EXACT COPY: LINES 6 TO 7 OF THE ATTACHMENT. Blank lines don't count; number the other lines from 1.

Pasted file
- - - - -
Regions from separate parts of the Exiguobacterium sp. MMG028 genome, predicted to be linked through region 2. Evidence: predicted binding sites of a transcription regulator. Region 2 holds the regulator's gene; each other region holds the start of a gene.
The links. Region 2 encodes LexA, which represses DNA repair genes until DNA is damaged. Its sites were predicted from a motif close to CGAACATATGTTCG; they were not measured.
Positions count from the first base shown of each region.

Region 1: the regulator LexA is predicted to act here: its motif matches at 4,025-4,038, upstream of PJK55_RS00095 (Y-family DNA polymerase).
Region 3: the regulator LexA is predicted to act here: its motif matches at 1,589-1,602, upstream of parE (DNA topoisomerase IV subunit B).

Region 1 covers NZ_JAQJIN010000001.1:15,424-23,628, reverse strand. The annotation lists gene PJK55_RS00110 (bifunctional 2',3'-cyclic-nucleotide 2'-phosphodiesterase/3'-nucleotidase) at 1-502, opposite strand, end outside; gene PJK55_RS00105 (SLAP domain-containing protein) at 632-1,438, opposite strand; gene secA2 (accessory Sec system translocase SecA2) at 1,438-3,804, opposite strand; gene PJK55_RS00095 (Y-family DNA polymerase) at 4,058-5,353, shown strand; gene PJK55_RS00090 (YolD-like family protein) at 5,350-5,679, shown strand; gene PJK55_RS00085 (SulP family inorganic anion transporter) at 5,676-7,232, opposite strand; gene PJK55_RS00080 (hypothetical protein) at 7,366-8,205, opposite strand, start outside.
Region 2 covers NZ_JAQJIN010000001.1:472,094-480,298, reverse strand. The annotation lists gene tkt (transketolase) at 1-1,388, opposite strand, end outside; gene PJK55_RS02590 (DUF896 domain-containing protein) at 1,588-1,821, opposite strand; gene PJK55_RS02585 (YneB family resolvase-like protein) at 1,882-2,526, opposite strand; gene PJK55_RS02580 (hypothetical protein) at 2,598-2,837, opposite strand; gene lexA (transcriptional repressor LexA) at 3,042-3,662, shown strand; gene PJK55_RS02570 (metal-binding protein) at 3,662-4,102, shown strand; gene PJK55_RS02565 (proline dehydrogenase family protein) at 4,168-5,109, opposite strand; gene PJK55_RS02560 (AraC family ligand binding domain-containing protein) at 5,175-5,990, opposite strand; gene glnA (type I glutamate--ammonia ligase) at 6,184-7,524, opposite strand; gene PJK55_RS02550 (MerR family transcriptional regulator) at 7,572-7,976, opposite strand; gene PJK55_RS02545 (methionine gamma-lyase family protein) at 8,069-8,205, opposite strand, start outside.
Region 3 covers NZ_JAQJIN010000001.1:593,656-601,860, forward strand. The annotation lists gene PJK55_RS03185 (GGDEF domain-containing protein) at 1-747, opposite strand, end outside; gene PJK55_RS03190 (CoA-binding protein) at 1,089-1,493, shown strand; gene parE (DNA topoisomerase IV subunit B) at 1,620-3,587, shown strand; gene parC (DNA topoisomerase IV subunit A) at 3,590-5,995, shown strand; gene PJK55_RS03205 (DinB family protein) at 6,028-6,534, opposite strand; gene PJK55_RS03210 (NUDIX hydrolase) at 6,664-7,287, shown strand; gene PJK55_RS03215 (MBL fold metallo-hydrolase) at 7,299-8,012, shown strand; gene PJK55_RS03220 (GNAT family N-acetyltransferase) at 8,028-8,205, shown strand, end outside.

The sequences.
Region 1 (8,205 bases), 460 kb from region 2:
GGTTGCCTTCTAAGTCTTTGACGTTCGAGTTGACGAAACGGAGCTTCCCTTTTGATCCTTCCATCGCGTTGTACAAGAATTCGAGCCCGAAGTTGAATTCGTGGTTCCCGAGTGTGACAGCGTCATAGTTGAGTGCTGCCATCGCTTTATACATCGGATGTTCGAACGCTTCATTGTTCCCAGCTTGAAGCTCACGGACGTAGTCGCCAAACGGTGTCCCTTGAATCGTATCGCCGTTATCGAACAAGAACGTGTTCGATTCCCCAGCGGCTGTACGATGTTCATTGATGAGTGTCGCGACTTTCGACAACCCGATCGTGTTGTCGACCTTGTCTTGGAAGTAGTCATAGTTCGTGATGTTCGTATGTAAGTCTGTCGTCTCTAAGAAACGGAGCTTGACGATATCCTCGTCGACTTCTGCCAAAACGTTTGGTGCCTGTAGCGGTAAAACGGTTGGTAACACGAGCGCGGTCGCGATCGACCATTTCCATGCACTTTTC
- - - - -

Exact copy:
Region 1 covers NZ_JAQJIN010000001.1:15,424-23,628, reverse strand. The annotation lists gene PJK55_RS00110 (bifunctional 2',3'-cyclic-nucleotide 2'-phosphodiesterase/3'-nucleotidase) at 1-502, opposite strand, end outside; gene PJK55_RS00105 (SLAP domain-containing protein) at 632-1,438, opposite strand; gene secA2 (accessory Sec system translocase SecA2) at 1,438-3,804, opposite strand; gene PJK55_RS00095 (Y-family DNA polymerase) at 4,058-5,353, shown strand; gene PJK55_RS00090 (YolD-like family protein) at 5,350-5,679, shown strand; gene PJK55_RS00085 (SulP family inorganic anion transporter) at 5,676-7,232, opposite strand; gene PJK55_RS00080 (hypothetical protein) at 7,366-8,205, opposite strand, start outside.
Region 2 covers NZ_JAQJIN010000001.1:472,094-480,298, reverse strand. The annotation lists gene tkt (transketolase) at 1-1,388, opposite strand, end outside; gene PJK55_RS02590 (DUF896 domain-containing protein) at 1,588-1,821, opposite strand; gene PJK55_RS02585 (YneB family resolvase-like protein) at 1,882-2,526, opposite strand; gene PJK55_RS02580 (hypothetical protein) at 2,598-2,837, opposite strand; gene lexA (transcriptional repressor LexA) at 3,042-3,662, shown strand; gene PJK55_RS02570 (metal-binding protein) at 3,662-4,102, shown strand; gene PJK55_RS02565 (proline dehydrogenase family protein) at 4,168-5,109, opposite strand; gene PJK55_RS02560 (AraC family ligand binding domain-containing protein) at 5,175-5,990, opposite strand; gene glnA (type I glutamate--ammonia ligase) at 6,184-7,524, opposite strand; gene PJK55_RS02550 (MerR family transcriptional regulator) at 7,572-7,976, opposite strand; gene PJK55_RS02545 (methionine gamma-lyase family protein) at 8,069-8,205, opposite strand, start outside.